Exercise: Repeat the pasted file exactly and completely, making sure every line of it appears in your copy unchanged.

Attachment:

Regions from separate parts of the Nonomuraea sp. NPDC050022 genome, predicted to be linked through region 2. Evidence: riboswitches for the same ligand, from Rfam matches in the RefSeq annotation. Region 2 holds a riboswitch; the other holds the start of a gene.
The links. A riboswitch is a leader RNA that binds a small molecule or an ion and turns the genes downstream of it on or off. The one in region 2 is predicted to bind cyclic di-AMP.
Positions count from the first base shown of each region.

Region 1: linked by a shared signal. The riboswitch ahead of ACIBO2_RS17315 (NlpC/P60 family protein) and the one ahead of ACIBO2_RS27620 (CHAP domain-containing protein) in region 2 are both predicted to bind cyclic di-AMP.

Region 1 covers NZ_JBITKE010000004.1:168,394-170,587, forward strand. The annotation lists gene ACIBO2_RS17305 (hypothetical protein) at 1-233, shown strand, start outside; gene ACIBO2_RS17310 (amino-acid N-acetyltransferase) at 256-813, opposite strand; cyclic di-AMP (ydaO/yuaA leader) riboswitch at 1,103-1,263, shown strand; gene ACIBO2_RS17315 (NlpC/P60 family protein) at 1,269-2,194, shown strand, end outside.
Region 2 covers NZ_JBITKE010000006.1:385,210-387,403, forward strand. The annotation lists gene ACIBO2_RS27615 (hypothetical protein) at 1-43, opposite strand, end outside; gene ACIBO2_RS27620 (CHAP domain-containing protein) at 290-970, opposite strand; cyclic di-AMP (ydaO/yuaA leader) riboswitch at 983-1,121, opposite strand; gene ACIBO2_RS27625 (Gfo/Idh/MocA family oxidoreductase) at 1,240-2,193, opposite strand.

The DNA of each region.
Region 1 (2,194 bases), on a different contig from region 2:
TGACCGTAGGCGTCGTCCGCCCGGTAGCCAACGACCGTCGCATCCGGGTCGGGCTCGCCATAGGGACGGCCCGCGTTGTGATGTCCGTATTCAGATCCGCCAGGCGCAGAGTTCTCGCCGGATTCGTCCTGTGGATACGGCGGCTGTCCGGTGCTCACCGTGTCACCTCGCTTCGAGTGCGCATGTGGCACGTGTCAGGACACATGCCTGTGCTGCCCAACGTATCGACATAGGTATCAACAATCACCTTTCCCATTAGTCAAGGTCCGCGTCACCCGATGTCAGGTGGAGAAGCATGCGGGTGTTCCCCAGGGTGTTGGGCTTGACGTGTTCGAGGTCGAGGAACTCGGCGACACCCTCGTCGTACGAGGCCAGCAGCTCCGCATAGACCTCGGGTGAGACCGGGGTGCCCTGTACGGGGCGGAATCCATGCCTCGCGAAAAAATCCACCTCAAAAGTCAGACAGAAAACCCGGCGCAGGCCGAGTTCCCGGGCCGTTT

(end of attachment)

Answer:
Regions from separate parts of the Nonomuraea sp. NPDC050022 genome, predicted to be linked through region 2. Evidence: riboswitches for the same ligand, from Rfam matches in the RefSeq annotation. Region 2 holds a riboswitch; the other holds the start of a gene.
The links. A riboswitch is a leader RNA that binds a small molecule or an ion and turns the genes downstream of it on or off. The one in region 2 is predicted to bind cyclic di-AMP.
Positions count from the first base shown of each region.

Region 1: linked by a shared signal. The riboswitch ahead of ACIBO2_RS17315 (NlpC/P60 family protein) and the one ahead of ACIBO2_RS27620 (CHAP domain-containing protein) in region 2 are both predicted to bind cyclic di-AMP.

Region 1 covers NZ_JBITKE010000004.1:168,394-170,587, forward strand. The annotation lists gene ACIBO2_RS17305 (hypothetical protein) at 1-233, shown strand, start outside; gene ACIBO2_RS17310 (amino-acid N-acetyltransferase) at 256-813, opposite strand; cyclic di-AMP (ydaO/yuaA leader) riboswitch at 1,103-1,263, shown strand; gene ACIBO2_RS17315 (NlpC/P60 family protein) at 1,269-2,194, shown strand, end outside.
Region 2 covers NZ_JBITKE010000006.1:385,210-387,403, forward strand. The annotation lists gene ACIBO2_RS27615 (hypothetical protein) at 1-43, opposite strand, end outside; gene ACIBO2_RS27620 (CHAP domain-containing protein) at 290-970, opposite strand; cyclic di-AMP (ydaO/yuaA leader) riboswitch at 983-1,121, opposite strand; gene ACIBO2_RS27625 (Gfo/Idh/MocA family oxidoreductase) at 1,240-2,193, opposite strand.

The DNA of each region.
Region 1 (2,194 bases), on a different contig from region 2:
TGACCGTAGGCGTCGTCCGCCCGGTAGCCAACGACCGTCGCATCCGGGTCGGGCTCGCCATAGGGACGGCCCGCGTTGTGATGTCCGTATTCAGATCCGCCAGGCGCAGAGTTCTCGCCGGATTCGTCCTGTGGATACGGCGGCTGTCCGGTGCTCACCGTGTCACCTCGCTTCGAGTGCGCATGTGGCACGTGTCAGGACACATGCCTGTGCTGCCCAACGTATCGACATAGGTATCAACAATCACCTTTCCCATTAGTCAAGGTCCGCGTCACCCGATGTCAGGTGGAGAAGCATGCGGGTGTTCCCCAGGGTGTTGGGCTTGACGTGTTCGAGGTCGAGGAACTCGGCGACACCCTCGTCGTACGAGGCCAGCAGCTCCGCATAGACCTCGGGTGAGACCGGGGTGCCCTGTACGGGGCGGAATCCATGCCTCGCGAAAAAATCCACCTCAAAAGTCAGACAGAAAACCCGGCGCAGGCCGAGTTCCCGGGCCGTTT